We performed regional-scale tomography using dense temporary seismic networks in and around the focal area of the 2008 Iwate-Miyagi Nairiku earthquake, determining b the three-dimensional seismic velocity structure and relocating hypocenters simultaneously using double-difference tomography (Zhang and Thurber, 2003). Figure 3 shows the data set used in this study. Travel time data were obtained from the Japanese universities joint seismic observation in the Tohoku Backbone range (1997–1998) and the e aftershock observation for the 2003 Northern Miyagi earthquake (Okada et al., 2003; Umino et al., 2003). We also used data from routinely operated stations of Tohoku University, JMA, and Hi-net in the period from 1997 to 2007. Note that we have included the events (blue) within the subducting Pacific slab in the tomography inversion in order to image the lower crust structure. The initial velocity structure is taken from Hasegawa et al. (1978). The total number of earthquakes is 25844. We used a grid net with an interval of about 6 km (0.5 degrees). The depth of the interval was also 6 km. The numbers of P- and S-wave arrival times are 504362 and 381719, respectively, and those of DD for P-and S-wave arrival times are 2668428 and 1885441, respectively. The travel time residual varies from 0.24 to 0.09 s.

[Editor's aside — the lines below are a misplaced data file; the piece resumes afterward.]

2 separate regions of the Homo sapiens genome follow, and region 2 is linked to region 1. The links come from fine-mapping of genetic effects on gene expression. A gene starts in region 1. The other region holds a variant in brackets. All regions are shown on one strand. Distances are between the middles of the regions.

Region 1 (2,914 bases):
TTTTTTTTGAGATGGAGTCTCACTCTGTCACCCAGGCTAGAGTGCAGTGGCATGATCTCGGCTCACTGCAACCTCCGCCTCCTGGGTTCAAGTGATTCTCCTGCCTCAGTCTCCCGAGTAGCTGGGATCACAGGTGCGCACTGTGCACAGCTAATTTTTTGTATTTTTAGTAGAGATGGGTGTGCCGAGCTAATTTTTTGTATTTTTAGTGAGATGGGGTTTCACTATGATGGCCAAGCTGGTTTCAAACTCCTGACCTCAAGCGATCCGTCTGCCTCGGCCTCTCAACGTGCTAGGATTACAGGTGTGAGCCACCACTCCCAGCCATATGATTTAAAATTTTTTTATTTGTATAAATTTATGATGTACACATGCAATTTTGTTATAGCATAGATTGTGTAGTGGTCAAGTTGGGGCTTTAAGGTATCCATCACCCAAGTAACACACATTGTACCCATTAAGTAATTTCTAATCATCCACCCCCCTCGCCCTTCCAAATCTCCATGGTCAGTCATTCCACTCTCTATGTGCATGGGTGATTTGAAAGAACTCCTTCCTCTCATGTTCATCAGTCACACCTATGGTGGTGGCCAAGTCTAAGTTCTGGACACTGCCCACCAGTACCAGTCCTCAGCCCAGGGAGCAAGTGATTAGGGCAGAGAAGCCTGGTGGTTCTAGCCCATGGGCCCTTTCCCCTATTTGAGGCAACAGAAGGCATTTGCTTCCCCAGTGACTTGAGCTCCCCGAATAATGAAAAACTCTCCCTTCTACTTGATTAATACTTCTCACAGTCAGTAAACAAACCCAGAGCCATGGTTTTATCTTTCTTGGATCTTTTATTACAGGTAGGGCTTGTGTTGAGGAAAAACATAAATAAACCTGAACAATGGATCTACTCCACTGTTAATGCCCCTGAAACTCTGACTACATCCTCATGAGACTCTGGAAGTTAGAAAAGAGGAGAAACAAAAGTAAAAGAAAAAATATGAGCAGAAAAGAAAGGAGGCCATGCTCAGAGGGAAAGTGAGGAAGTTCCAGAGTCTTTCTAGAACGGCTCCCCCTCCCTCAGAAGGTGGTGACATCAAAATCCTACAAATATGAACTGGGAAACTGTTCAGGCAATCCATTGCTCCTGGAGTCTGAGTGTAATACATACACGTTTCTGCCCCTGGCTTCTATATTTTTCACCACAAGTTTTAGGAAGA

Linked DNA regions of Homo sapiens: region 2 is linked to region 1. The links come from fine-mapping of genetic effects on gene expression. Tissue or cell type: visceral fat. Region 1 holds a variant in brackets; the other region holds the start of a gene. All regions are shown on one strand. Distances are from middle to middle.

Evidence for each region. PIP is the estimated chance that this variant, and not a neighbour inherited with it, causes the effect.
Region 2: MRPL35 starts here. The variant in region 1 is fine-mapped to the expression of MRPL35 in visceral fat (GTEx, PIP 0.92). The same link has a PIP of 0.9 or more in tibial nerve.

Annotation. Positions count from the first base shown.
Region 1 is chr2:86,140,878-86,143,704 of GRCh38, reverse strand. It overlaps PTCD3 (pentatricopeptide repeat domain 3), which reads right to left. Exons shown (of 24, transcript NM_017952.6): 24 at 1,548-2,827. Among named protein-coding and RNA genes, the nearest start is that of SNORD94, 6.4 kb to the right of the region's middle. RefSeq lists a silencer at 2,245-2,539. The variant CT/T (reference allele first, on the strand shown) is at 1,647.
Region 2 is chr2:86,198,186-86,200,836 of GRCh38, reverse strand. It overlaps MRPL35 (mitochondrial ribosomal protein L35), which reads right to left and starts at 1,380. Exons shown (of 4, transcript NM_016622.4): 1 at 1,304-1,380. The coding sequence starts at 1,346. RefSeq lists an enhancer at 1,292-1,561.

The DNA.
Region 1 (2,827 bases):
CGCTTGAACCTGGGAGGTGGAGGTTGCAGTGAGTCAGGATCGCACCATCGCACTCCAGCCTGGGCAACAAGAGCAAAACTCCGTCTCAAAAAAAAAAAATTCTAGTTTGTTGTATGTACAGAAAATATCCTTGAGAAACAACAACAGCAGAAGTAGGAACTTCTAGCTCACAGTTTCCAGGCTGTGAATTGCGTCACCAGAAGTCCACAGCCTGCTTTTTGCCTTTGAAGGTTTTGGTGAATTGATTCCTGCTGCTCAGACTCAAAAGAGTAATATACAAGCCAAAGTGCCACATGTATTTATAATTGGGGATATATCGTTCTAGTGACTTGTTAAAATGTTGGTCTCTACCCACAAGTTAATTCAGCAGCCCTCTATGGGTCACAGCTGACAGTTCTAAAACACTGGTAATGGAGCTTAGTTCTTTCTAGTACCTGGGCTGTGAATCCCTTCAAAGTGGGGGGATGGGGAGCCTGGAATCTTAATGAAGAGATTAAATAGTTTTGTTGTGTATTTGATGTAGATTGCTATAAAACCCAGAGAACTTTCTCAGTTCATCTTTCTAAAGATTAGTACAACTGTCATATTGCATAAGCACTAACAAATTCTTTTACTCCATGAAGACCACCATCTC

Figures 4 and 5 show the checkerboard resolution test. The perturbation for the checkerboard pattern is 5%. The checkerboard consists of four east-west vertical across-fault cross sections ordered from north to south. Figure 4 shows that the pattern on a scale of about 10 km could be reproduced well in the upper crust and some parts of the lower crust. Figure 5 shows the pattern on a scale of about 20 km b could be reproduced well in the whole crust. The resolu-c tion is estimated to be about 10 km in the upper crust and 10–20 km × 20 km in lower crust.
Fig. 3.

Data set used for the seismic tomography study. Squares denote the seismic stations used in this study. Green and blue small dots denote the shallow seismicity and the seismicity, respectively, within the subducting Pacific Plate slab. Gray crosses denote the grids used in the tomography. We set the grids at depths of 0, 6, 12, 18, 24, 40, 60, 80, 100, 120, 140, and 160 km.

Fig. 4.